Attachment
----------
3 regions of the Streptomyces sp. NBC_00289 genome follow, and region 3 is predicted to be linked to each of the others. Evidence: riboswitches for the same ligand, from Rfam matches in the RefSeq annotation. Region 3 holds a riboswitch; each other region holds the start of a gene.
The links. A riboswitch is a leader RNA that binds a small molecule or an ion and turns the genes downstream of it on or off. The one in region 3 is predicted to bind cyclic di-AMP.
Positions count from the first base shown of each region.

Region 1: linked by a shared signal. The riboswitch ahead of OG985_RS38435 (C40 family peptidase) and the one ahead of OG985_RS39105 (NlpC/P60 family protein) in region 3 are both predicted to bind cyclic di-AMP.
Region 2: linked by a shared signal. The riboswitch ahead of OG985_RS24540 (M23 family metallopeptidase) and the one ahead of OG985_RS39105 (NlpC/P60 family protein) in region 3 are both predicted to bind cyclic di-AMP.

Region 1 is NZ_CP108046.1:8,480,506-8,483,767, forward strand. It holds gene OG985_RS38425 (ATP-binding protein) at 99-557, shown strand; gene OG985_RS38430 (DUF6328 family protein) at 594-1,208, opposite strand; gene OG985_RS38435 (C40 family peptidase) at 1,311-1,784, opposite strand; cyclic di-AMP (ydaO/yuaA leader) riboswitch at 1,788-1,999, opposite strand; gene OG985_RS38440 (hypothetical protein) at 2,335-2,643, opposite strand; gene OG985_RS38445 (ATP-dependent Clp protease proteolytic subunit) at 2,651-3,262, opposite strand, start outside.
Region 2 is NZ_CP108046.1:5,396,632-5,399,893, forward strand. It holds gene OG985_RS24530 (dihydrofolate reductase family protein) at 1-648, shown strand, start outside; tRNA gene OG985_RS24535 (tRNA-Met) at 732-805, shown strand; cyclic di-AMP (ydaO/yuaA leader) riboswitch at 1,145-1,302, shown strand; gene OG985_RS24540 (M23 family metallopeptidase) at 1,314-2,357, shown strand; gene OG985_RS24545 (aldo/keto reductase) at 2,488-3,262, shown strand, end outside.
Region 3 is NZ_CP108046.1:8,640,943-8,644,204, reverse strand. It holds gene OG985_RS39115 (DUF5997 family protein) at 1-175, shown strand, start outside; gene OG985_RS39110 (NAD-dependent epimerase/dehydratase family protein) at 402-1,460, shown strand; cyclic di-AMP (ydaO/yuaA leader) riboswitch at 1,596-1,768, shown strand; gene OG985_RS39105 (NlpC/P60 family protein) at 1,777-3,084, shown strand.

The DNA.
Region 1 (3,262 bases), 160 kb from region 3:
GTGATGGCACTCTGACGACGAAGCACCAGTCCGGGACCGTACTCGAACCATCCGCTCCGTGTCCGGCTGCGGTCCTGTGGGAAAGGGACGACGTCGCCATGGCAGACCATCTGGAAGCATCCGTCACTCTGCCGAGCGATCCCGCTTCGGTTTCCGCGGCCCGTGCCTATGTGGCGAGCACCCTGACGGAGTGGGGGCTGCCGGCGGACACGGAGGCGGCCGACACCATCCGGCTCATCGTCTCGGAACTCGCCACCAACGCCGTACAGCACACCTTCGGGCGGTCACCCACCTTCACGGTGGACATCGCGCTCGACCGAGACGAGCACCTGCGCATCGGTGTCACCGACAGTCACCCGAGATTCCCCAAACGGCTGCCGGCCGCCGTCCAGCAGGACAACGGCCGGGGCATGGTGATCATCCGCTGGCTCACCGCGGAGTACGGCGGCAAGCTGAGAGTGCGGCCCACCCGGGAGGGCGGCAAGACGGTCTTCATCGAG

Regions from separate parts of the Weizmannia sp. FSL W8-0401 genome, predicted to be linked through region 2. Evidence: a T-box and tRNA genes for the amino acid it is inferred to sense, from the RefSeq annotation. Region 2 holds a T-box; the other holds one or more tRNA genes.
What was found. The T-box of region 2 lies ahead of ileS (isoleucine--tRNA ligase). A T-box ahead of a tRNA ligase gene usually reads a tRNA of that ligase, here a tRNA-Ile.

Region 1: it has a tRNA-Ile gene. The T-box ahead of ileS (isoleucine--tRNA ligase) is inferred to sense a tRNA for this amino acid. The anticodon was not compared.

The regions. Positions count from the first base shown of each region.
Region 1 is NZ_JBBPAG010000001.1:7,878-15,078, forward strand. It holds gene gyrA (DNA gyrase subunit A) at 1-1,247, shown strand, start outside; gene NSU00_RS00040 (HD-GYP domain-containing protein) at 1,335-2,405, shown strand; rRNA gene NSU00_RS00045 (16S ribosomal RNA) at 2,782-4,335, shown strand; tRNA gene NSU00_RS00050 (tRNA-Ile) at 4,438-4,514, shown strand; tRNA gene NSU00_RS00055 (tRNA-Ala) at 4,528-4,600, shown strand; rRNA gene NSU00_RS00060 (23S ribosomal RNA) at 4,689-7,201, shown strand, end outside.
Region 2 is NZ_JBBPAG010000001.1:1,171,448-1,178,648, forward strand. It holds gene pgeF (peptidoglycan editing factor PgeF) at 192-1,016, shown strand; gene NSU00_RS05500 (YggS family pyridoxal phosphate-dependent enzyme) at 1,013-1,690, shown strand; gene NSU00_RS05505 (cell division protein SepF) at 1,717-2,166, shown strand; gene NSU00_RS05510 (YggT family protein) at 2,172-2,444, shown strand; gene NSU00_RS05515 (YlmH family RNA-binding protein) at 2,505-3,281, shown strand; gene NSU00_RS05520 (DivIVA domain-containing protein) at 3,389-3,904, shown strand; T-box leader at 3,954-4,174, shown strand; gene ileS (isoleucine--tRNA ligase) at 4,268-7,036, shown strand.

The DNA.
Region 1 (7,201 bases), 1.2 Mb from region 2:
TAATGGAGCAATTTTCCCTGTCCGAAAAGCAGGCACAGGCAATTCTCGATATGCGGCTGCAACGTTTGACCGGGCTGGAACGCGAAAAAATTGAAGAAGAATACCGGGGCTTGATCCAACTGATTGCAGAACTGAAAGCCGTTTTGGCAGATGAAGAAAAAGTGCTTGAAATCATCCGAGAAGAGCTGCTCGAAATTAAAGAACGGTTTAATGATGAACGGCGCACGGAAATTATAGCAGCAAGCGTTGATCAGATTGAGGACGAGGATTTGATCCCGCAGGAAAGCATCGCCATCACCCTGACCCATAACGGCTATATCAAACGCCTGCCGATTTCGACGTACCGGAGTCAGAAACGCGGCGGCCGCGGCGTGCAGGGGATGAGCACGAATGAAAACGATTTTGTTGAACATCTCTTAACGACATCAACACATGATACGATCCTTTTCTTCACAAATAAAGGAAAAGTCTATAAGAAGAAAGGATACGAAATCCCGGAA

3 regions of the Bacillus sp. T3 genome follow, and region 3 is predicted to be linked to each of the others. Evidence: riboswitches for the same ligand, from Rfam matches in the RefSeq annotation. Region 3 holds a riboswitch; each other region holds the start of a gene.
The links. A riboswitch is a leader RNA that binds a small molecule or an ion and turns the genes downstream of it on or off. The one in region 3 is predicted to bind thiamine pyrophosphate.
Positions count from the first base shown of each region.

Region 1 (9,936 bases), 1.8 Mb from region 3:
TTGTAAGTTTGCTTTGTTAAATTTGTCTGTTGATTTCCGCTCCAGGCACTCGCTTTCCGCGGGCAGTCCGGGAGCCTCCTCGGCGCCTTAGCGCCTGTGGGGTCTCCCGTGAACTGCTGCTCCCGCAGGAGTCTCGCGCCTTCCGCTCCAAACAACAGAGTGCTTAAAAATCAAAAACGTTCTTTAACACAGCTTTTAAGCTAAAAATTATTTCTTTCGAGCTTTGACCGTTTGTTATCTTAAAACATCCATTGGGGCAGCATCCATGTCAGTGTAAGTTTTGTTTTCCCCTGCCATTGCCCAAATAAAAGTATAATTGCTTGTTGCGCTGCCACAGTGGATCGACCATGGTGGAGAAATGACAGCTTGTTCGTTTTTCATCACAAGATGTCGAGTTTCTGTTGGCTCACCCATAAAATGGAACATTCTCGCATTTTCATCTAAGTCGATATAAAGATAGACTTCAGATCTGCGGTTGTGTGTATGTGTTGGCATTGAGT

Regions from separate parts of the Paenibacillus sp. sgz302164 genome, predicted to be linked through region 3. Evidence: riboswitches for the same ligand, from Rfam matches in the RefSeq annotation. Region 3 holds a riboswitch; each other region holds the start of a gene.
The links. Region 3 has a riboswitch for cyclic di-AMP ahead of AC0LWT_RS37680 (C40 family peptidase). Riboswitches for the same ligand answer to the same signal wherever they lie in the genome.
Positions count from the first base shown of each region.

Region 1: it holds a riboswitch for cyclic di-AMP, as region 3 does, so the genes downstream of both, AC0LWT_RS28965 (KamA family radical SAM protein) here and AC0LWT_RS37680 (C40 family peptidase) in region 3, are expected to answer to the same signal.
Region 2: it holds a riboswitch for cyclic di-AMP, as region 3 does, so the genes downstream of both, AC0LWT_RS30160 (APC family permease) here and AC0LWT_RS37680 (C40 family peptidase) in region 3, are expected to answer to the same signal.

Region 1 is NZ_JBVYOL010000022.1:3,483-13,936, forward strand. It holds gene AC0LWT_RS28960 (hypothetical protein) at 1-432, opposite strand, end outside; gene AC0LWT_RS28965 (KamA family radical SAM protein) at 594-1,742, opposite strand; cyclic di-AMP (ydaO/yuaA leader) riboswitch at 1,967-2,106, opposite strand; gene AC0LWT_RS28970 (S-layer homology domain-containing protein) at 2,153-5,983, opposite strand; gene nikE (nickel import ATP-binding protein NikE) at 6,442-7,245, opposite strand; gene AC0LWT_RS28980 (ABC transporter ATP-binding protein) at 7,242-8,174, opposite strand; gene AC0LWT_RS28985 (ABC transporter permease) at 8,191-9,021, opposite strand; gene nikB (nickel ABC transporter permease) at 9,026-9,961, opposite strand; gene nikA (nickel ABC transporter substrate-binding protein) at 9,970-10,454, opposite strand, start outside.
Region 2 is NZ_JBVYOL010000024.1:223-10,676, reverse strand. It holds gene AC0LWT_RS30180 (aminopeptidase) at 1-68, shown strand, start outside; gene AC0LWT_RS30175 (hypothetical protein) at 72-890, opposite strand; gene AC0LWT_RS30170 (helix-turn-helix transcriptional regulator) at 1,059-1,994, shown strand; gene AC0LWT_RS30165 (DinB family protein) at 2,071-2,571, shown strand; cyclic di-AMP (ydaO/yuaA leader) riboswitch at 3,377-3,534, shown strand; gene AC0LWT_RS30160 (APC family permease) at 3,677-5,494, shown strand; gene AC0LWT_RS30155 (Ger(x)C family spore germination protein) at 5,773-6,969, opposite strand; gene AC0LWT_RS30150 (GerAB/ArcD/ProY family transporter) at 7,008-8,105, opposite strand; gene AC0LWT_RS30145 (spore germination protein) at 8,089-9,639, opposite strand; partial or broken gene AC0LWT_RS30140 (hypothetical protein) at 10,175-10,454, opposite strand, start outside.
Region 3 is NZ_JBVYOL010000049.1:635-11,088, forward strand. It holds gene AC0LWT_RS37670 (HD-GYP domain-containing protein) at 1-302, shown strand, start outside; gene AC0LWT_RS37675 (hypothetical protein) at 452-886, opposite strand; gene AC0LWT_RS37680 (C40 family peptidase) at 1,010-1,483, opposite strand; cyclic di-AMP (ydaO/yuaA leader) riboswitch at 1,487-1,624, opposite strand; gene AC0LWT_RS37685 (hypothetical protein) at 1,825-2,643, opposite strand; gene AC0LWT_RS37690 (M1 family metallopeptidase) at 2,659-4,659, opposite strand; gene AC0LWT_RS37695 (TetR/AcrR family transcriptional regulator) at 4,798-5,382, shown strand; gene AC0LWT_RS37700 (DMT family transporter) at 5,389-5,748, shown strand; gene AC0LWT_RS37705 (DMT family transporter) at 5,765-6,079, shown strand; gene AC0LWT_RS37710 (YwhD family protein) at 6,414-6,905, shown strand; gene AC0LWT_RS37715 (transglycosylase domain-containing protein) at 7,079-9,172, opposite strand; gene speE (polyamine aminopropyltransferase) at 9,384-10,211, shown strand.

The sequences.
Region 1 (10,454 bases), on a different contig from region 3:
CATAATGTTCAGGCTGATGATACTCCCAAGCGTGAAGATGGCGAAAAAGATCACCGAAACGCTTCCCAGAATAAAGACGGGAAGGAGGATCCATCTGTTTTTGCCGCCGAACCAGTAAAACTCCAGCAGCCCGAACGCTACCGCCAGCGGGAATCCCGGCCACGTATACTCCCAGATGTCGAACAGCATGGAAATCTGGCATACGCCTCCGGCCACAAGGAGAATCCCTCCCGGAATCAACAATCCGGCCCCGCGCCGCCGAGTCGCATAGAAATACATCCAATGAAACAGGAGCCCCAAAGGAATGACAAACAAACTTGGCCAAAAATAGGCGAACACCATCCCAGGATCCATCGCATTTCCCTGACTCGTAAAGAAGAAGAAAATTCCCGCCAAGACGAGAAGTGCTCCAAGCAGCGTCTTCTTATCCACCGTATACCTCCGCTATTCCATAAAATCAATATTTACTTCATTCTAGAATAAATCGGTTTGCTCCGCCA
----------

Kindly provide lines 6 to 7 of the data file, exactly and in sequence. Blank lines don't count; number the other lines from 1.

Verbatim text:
Region 1 is NZ_CP108046.1:8,480,506-8,483,767, forward strand. It holds gene OG985_RS38425 (ATP-binding protein) at 99-557, shown strand; gene OG985_RS38430 (DUF6328 family protein) at 594-1,208, opposite strand; gene OG985_RS38435 (C40 family peptidase) at 1,311-1,784, opposite strand; cyclic di-AMP (ydaO/yuaA leader) riboswitch at 1,788-1,999, opposite strand; gene OG985_RS38440 (hypothetical protein) at 2,335-2,643, opposite strand; gene OG985_RS38445 (ATP-dependent Clp protease proteolytic subunit) at 2,651-3,262, opposite strand, start outside.
Region 2 is NZ_CP108046.1:5,396,632-5,399,893, forward strand. It holds gene OG985_RS24530 (dihydrofolate reductase family protein) at 1-648, shown strand, start outside; tRNA gene OG985_RS24535 (tRNA-Met) at 732-805, shown strand; cyclic di-AMP (ydaO/yuaA leader) riboswitch at 1,145-1,302, shown strand; gene OG985_RS24540 (M23 family metallopeptidase) at 1,314-2,357, shown strand; gene OG985_RS24545 (aldo/keto reductase) at 2,488-3,262, shown strand, end outside.